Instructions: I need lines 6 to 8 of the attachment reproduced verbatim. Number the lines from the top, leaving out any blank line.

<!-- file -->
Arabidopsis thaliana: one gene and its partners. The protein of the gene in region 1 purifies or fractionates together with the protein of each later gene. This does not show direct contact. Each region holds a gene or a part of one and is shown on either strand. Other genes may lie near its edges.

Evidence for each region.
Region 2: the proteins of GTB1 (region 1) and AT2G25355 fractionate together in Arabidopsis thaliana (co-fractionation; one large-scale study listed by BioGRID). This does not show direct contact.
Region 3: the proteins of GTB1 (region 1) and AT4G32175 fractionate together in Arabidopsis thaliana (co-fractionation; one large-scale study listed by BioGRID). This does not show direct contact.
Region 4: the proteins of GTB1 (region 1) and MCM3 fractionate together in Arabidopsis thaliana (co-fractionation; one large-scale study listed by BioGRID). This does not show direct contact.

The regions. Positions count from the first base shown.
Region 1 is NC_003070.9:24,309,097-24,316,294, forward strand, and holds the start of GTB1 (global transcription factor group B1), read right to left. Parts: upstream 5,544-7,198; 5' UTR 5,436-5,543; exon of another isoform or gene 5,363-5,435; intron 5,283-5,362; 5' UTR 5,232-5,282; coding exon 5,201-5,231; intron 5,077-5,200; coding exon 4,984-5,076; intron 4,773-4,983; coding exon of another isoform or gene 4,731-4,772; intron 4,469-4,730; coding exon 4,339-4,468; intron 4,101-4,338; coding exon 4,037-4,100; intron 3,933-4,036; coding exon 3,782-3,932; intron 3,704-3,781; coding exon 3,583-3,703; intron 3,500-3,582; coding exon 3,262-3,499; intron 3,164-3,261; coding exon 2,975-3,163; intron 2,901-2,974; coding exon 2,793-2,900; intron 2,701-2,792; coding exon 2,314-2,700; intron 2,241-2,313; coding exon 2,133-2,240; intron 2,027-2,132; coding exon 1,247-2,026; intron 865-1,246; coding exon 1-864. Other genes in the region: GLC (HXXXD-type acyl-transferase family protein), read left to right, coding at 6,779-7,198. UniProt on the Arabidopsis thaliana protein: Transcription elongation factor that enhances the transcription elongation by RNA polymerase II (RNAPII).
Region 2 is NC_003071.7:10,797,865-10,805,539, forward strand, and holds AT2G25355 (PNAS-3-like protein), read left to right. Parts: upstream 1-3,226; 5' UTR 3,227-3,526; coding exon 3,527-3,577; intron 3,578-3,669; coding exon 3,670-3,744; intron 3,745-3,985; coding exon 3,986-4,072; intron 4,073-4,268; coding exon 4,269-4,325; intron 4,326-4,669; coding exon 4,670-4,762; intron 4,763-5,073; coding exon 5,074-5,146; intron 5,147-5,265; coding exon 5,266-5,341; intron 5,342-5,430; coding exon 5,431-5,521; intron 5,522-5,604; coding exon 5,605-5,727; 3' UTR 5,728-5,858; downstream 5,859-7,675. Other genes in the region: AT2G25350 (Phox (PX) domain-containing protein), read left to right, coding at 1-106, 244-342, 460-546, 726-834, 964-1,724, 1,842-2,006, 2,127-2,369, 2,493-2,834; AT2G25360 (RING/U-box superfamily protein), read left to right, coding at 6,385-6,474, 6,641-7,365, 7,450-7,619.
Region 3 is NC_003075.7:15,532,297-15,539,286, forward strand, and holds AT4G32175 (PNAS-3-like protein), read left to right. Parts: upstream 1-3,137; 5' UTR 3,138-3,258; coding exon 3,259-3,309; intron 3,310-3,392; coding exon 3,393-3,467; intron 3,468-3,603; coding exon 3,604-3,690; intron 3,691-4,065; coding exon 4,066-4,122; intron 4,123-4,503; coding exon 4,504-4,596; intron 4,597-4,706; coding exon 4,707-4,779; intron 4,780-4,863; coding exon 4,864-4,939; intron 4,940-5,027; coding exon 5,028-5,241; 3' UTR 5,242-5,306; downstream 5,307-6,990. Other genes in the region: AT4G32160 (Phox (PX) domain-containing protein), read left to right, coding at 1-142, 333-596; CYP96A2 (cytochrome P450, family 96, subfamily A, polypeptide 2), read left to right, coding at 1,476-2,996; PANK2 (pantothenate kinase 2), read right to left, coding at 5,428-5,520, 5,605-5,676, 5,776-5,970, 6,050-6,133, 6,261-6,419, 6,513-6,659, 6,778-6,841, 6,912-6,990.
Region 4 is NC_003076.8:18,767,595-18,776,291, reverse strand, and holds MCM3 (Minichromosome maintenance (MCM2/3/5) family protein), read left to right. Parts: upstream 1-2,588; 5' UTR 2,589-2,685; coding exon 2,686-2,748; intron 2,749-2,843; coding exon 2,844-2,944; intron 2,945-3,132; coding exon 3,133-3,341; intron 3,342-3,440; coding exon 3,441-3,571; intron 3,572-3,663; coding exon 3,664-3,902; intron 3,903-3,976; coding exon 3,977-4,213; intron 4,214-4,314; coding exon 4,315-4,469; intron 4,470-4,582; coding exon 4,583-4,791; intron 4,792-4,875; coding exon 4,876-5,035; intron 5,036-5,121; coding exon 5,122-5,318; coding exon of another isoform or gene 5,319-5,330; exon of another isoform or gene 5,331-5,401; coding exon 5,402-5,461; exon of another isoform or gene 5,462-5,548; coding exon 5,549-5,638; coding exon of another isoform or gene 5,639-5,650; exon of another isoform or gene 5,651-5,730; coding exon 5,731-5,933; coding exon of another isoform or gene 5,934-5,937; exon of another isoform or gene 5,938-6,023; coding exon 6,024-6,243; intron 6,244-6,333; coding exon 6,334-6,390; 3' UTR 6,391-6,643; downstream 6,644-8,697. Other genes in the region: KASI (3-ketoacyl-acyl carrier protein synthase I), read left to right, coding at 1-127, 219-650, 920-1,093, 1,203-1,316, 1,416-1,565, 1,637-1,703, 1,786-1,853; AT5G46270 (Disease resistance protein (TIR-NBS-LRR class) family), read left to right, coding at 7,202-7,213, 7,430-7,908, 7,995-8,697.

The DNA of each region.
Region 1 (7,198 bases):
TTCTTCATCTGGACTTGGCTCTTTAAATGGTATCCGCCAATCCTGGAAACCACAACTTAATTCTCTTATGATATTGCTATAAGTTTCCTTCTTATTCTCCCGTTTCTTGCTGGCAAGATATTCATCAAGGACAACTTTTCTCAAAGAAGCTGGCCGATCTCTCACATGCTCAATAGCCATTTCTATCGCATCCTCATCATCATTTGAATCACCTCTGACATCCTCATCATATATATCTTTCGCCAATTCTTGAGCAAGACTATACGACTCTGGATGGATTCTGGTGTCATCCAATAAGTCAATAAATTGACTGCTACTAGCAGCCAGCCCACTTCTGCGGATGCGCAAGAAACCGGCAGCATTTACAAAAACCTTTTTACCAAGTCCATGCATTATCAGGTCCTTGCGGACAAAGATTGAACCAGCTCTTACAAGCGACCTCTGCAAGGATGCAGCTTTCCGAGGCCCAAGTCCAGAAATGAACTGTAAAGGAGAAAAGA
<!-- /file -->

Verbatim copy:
The regions. Positions count from the first base shown.
Region 1 is NC_003070.9:24,309,097-24,316,294, forward strand, and holds the start of GTB1 (global transcription factor group B1), read right to left. Parts: upstream 5,544-7,198; 5' UTR 5,436-5,543; exon of another isoform or gene 5,363-5,435; intron 5,283-5,362; 5' UTR 5,232-5,282; coding exon 5,201-5,231; intron 5,077-5,200; coding exon 4,984-5,076; intron 4,773-4,983; coding exon of another isoform or gene 4,731-4,772; intron 4,469-4,730; coding exon 4,339-4,468; intron 4,101-4,338; coding exon 4,037-4,100; intron 3,933-4,036; coding exon 3,782-3,932; intron 3,704-3,781; coding exon 3,583-3,703; intron 3,500-3,582; coding exon 3,262-3,499; intron 3,164-3,261; coding exon 2,975-3,163; intron 2,901-2,974; coding exon 2,793-2,900; intron 2,701-2,792; coding exon 2,314-2,700; intron 2,241-2,313; coding exon 2,133-2,240; intron 2,027-2,132; coding exon 1,247-2,026; intron 865-1,246; coding exon 1-864. Other genes in the region: GLC (HXXXD-type acyl-transferase family protein), read left to right, coding at 6,779-7,198. UniProt on the Arabidopsis thaliana protein: Transcription elongation factor that enhances the transcription elongation by RNA polymerase II (RNAPII).
Region 2 is NC_003071.7:10,797,865-10,805,539, forward strand, and holds AT2G25355 (PNAS-3-like protein), read left to right. Parts: upstream 1-3,226; 5' UTR 3,227-3,526; coding exon 3,527-3,577; intron 3,578-3,669; coding exon 3,670-3,744; intron 3,745-3,985; coding exon 3,986-4,072; intron 4,073-4,268; coding exon 4,269-4,325; intron 4,326-4,669; coding exon 4,670-4,762; intron 4,763-5,073; coding exon 5,074-5,146; intron 5,147-5,265; coding exon 5,266-5,341; intron 5,342-5,430; coding exon 5,431-5,521; intron 5,522-5,604; coding exon 5,605-5,727; 3' UTR 5,728-5,858; downstream 5,859-7,675. Other genes in the region: AT2G25350 (Phox (PX) domain-containing protein), read left to right, coding at 1-106, 244-342, 460-546, 726-834, 964-1,724, 1,842-2,006, 2,127-2,369, 2,493-2,834; AT2G25360 (RING/U-box superfamily protein), read left to right, coding at 6,385-6,474, 6,641-7,365, 7,450-7,619.